November 19, 2019 / 5:50 PM / 20 days ago

Fishing vessels pushing vaquita porpoise to extinction: U.N. treaty head

GENEVA (Reuters) - A rare species of porpoise is facing imminent extinction as fishing vessels appear to be flouting an international ban on them entering its last sanctuary, off the coast of Mexico, the head of a U.N. treaty said.

FILE PHOTO: A California Gulf porpoise, also known as a vaquita, monument (R) is seen in San Felipe in Mexico's state of Baja California March 7, 2008, The vaquita, a tiny stubby-nosed porpoise found only in Mexico's Sea of Cortez, is on the brink of extinction as more die each year in fishing nets than are being born, biologists say. Picture taken March 7, 2008. REUTERS/Henry Romero(MEXICO)/File Photo

There are thought to be fewer than 30 vaquita porposies left worldwide, mostly due to deaths caused by entanglement in fishing nets, despite calls by conservationists and film star Leonardo DiCaprio for urgent steps to protect them.

If the small, stub-nosed vaquita goes extinct, it would be the first species subject to maximum protection under the Convention on International Trade in Endangered Species (CITES) to vanish, raising questions about its effectiveness.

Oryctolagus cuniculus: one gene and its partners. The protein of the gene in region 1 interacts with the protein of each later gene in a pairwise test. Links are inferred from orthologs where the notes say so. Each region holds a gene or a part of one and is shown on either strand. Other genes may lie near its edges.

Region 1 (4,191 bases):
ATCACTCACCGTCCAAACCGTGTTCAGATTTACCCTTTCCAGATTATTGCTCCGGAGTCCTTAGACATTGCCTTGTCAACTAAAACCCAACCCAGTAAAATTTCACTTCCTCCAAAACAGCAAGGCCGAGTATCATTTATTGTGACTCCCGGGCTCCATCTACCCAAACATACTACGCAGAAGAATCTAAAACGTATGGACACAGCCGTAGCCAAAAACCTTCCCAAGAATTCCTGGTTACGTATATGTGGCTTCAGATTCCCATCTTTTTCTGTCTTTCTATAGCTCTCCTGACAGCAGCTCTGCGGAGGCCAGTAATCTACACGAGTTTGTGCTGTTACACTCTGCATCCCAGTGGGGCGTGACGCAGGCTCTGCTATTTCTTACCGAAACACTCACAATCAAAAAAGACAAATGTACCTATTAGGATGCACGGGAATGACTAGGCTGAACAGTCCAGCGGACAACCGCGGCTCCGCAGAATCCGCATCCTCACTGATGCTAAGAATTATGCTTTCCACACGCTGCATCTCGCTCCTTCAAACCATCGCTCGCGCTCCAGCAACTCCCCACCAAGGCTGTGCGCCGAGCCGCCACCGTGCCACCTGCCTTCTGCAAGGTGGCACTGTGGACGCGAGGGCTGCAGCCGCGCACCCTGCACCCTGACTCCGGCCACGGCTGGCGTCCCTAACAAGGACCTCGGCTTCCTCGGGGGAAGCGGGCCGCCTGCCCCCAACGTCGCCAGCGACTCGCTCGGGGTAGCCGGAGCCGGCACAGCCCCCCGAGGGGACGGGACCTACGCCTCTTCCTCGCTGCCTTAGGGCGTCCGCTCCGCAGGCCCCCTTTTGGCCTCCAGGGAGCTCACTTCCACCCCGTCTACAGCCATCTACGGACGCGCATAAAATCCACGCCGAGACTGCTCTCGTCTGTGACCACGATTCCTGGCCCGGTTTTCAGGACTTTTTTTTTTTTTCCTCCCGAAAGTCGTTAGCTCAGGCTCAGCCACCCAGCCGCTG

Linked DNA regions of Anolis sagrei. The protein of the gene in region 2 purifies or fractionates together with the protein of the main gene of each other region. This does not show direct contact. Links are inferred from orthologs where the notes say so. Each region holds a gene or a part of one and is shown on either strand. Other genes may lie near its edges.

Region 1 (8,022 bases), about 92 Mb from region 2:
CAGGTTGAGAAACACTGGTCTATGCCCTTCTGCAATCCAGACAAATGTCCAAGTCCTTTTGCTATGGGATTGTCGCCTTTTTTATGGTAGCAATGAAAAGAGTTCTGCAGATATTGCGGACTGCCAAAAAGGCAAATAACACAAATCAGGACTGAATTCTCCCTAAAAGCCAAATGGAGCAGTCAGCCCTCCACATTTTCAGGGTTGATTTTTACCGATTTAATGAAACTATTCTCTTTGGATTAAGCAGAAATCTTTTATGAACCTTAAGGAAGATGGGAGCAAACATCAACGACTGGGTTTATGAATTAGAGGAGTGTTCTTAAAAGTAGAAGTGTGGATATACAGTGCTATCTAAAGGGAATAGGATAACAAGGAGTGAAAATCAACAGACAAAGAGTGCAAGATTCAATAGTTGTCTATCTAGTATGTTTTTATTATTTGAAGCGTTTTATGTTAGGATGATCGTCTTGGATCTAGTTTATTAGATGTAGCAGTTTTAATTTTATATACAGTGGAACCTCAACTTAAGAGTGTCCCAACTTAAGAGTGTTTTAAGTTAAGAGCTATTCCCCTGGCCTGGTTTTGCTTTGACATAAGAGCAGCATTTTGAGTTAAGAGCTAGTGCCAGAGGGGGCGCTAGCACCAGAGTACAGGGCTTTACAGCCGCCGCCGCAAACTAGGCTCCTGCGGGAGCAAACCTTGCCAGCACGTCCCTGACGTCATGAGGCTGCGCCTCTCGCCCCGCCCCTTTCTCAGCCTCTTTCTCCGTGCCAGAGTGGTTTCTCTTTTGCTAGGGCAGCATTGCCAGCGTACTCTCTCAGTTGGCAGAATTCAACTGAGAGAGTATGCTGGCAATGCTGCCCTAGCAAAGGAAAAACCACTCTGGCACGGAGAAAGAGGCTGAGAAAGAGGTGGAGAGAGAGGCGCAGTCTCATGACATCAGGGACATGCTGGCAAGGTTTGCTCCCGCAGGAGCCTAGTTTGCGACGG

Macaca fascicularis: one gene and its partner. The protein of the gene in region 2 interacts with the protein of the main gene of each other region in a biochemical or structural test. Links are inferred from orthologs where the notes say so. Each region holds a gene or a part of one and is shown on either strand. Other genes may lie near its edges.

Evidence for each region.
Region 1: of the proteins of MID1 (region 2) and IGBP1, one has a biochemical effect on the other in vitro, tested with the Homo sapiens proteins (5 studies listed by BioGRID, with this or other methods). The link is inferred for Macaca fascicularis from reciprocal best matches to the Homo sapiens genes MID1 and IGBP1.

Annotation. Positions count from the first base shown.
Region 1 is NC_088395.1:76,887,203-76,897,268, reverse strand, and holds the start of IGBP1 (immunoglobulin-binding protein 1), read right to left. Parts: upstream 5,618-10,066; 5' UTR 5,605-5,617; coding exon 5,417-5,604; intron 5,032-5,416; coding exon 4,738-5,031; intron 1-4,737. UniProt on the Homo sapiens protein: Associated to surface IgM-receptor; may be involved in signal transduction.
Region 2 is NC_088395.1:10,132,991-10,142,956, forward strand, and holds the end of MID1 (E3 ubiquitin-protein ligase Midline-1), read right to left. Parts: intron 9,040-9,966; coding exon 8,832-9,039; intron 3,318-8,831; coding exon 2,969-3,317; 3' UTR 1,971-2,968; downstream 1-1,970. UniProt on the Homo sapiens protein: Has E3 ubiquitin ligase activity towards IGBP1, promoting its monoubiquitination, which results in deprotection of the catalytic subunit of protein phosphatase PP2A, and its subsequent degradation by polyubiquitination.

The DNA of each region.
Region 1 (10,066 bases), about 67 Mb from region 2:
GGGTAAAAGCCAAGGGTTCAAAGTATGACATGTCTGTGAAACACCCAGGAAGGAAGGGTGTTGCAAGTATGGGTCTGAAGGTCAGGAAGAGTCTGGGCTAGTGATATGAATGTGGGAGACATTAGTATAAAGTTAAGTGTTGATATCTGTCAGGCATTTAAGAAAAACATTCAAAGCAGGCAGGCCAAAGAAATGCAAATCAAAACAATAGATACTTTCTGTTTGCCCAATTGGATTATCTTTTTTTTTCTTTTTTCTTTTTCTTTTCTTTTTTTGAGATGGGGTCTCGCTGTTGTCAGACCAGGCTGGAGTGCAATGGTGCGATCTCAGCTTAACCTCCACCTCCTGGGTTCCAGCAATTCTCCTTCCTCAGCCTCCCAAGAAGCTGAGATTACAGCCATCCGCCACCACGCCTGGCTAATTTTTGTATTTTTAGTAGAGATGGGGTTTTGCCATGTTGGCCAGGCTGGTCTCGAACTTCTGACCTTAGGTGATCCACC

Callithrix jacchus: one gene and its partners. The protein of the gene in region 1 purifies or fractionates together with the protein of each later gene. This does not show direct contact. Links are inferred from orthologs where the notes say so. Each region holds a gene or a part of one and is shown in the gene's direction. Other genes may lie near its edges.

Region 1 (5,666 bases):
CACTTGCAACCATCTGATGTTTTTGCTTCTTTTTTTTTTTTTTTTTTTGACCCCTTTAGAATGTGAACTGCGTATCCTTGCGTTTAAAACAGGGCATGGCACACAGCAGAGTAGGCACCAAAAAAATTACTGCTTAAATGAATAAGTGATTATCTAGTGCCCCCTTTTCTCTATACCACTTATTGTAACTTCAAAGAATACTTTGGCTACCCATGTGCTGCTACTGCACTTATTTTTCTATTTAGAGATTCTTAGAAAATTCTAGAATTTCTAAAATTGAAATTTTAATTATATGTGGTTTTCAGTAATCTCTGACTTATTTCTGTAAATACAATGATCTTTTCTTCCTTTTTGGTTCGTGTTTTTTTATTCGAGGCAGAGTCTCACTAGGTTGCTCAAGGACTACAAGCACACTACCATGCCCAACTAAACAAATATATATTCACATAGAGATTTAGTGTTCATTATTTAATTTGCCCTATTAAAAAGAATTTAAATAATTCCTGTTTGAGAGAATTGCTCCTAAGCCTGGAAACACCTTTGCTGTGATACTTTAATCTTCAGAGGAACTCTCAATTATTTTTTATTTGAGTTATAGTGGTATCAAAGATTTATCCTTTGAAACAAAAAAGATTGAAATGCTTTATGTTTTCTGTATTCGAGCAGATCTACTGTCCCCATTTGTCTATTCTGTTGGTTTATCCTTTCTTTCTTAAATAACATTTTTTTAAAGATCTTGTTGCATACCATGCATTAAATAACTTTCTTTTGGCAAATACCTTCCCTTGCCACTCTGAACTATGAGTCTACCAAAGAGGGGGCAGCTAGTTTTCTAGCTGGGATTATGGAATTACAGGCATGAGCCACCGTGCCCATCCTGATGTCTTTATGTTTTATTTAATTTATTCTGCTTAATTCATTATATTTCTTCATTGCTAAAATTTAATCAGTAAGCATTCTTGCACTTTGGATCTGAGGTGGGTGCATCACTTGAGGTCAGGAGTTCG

“We have huge concerns because it is a matter of urgency,” CITES Secretary-General Ivonne Higuero told Reuters in an interview late on Monday, citing footage which appeared to show fishing vessels entering the sanctuary after an internationally agreed November 1 deadline for such access.

“We will see it (extinction)... as really a failure of CITES to protect a species that is in appendix 1 and then what hope do we have for some of the other species?” she said, referring to the strictest trade protection measures under CITES.

Mexico was signatory to a decision taken at a CITES meeting in August urging the country to take “immediate and effective actions” by Nov. 1 to protect the vaquita porpoises, including a moratorium on fishing boats entering the sanctuary in the Gulf of California.

Higuero said she had written to Mexico, as well as to other parties that have a stake in the porpoise’s protection, seeking an update on the situation.

But she added that implementation was difficult, partly because criminal organisations appeared to be involved.

A Mexican official did not immediately respond to a request for comment.

Some conservationists have criticised CITES, which has 183 members and works mostly through consensus, for not using trade sanctions enough to punish non-compliant states, given that close to 1 million species face extinction risks.

Higuero defended its approach, saying that working with countries on species management was often more effective.

Asked about trade sanctions for Mexico, Higuero said they might be considered at the next Standing Committee due to meet in October 2020 “if things do not work well”.

Separately, CITES released a study on Tuesday showing that more than 2,354 living and dead turtles — also subject to appendix 1 — had been seized in Indonesia, Malaysia and Vietnam between 2015-2019.

“Our fear is that it could also be involving international criminal organisations because of this rise in the trade,” Higuero said of the study.

Additional reporting by Stefanie Eschenbacher; Editing by Gareth Jones

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